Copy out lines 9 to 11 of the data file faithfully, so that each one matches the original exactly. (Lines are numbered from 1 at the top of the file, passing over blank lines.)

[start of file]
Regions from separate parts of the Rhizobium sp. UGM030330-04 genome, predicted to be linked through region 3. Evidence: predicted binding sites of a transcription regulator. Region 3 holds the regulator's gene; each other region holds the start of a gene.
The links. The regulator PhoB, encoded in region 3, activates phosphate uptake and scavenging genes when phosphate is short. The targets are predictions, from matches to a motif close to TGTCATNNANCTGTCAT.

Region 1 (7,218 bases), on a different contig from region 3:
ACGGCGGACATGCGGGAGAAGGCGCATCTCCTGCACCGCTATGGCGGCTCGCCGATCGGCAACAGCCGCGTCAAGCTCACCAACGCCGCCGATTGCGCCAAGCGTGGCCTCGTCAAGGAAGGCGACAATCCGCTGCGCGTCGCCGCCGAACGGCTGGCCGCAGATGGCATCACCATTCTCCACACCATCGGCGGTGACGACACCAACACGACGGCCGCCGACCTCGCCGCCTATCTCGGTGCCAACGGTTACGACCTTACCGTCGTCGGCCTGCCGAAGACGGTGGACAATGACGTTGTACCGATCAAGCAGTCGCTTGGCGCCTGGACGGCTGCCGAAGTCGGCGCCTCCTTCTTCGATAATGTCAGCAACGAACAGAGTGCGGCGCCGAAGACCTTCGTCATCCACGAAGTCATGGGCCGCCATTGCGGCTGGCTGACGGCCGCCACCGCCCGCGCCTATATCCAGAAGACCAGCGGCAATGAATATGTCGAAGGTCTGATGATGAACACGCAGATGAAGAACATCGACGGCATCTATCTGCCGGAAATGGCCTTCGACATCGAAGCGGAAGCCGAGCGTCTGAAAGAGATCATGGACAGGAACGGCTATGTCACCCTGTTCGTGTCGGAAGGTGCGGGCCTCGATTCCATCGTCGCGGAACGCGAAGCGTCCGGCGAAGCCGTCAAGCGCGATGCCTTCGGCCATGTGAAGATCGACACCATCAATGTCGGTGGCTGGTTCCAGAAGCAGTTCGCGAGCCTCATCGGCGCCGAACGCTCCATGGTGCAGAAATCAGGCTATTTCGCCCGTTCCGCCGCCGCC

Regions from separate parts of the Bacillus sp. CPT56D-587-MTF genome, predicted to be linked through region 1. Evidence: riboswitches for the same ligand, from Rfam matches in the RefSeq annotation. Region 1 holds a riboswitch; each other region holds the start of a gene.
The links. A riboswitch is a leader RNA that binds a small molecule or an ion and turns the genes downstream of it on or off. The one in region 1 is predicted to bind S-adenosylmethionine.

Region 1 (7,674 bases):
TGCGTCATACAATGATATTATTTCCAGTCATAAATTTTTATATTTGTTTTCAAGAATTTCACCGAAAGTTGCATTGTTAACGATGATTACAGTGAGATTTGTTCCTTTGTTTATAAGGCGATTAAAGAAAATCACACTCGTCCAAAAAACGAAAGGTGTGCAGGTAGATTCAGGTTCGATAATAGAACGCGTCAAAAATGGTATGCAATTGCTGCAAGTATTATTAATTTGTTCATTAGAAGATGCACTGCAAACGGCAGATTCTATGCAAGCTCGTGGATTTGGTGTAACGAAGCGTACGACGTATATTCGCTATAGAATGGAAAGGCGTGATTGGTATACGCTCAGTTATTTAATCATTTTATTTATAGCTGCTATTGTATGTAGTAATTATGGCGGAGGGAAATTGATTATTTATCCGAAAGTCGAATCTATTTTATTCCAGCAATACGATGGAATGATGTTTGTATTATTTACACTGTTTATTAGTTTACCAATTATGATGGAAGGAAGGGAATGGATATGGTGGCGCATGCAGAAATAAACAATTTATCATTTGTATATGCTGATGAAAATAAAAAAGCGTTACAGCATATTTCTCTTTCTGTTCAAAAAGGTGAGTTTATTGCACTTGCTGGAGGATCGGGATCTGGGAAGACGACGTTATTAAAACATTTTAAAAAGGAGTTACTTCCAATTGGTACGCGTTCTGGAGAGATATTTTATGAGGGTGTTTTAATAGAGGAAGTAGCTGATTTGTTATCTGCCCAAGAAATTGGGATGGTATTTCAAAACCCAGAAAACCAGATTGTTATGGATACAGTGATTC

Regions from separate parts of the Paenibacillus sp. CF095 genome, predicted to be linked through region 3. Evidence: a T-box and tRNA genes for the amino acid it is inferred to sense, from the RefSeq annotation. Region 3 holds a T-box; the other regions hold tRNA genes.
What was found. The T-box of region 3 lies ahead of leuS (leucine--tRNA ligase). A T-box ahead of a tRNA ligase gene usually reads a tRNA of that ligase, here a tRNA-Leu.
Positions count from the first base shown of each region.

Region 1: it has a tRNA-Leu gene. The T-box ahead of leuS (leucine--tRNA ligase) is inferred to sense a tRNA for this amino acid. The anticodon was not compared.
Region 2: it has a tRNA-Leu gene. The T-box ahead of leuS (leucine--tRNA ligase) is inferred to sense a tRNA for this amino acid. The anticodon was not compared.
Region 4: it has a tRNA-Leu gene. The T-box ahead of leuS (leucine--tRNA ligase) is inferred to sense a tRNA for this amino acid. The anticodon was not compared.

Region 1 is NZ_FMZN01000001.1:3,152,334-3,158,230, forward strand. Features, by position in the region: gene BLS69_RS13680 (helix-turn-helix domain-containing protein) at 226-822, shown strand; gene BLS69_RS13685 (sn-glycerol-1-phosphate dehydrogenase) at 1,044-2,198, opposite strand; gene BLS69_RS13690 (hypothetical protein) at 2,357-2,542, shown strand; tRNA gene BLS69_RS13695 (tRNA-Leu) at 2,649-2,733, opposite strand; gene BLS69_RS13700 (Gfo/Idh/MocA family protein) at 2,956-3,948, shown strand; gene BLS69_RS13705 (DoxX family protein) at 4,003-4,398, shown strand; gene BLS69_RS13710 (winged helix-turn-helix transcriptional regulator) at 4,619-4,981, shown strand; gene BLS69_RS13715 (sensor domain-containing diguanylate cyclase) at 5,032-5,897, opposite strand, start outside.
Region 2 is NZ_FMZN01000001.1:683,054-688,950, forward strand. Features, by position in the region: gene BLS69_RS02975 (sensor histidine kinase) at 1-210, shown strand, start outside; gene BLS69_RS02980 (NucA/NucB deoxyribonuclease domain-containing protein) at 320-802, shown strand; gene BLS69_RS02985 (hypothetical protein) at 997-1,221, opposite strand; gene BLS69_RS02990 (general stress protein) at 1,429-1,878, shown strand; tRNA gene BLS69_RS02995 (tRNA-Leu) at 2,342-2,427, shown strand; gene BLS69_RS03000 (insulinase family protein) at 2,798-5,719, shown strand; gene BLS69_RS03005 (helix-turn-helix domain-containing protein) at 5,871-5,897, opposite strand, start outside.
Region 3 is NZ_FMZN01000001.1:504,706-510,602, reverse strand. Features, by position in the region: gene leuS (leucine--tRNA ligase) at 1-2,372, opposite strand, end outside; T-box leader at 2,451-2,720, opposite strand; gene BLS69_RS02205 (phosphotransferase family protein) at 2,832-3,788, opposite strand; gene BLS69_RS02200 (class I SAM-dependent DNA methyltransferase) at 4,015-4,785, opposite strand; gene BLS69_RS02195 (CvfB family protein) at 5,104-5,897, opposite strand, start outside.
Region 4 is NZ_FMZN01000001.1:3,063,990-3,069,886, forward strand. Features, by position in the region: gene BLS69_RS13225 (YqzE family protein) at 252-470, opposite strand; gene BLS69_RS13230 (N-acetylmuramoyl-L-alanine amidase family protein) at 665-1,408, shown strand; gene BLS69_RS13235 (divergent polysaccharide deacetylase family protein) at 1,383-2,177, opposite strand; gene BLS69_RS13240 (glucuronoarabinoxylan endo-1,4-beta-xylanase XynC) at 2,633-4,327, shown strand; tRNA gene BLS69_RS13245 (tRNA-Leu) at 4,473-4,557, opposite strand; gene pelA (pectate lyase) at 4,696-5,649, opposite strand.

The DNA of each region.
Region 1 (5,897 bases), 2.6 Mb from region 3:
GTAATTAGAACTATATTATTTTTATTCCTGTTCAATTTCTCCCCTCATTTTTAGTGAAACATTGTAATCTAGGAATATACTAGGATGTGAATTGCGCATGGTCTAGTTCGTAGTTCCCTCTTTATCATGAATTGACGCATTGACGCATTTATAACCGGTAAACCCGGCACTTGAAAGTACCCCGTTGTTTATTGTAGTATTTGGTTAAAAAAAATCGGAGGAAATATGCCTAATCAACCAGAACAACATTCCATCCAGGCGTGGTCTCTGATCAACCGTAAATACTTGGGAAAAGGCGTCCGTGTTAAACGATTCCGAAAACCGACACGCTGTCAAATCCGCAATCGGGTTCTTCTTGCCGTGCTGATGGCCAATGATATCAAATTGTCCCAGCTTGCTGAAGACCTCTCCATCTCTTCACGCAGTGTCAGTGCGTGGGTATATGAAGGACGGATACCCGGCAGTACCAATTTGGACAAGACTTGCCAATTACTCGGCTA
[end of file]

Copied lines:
Regions from separate parts of the Paenibacillus sp. CF095 genome, predicted to be linked through region 3. Evidence: a T-box and tRNA genes for the amino acid it is inferred to sense, from the RefSeq annotation. Region 3 holds a T-box; the other regions hold tRNA genes.
What was found. The T-box of region 3 lies ahead of leuS (leucine--tRNA ligase). A T-box ahead of a tRNA ligase gene usually reads a tRNA of that ligase, here a tRNA-Leu.
Positions count from the first base shown of each region.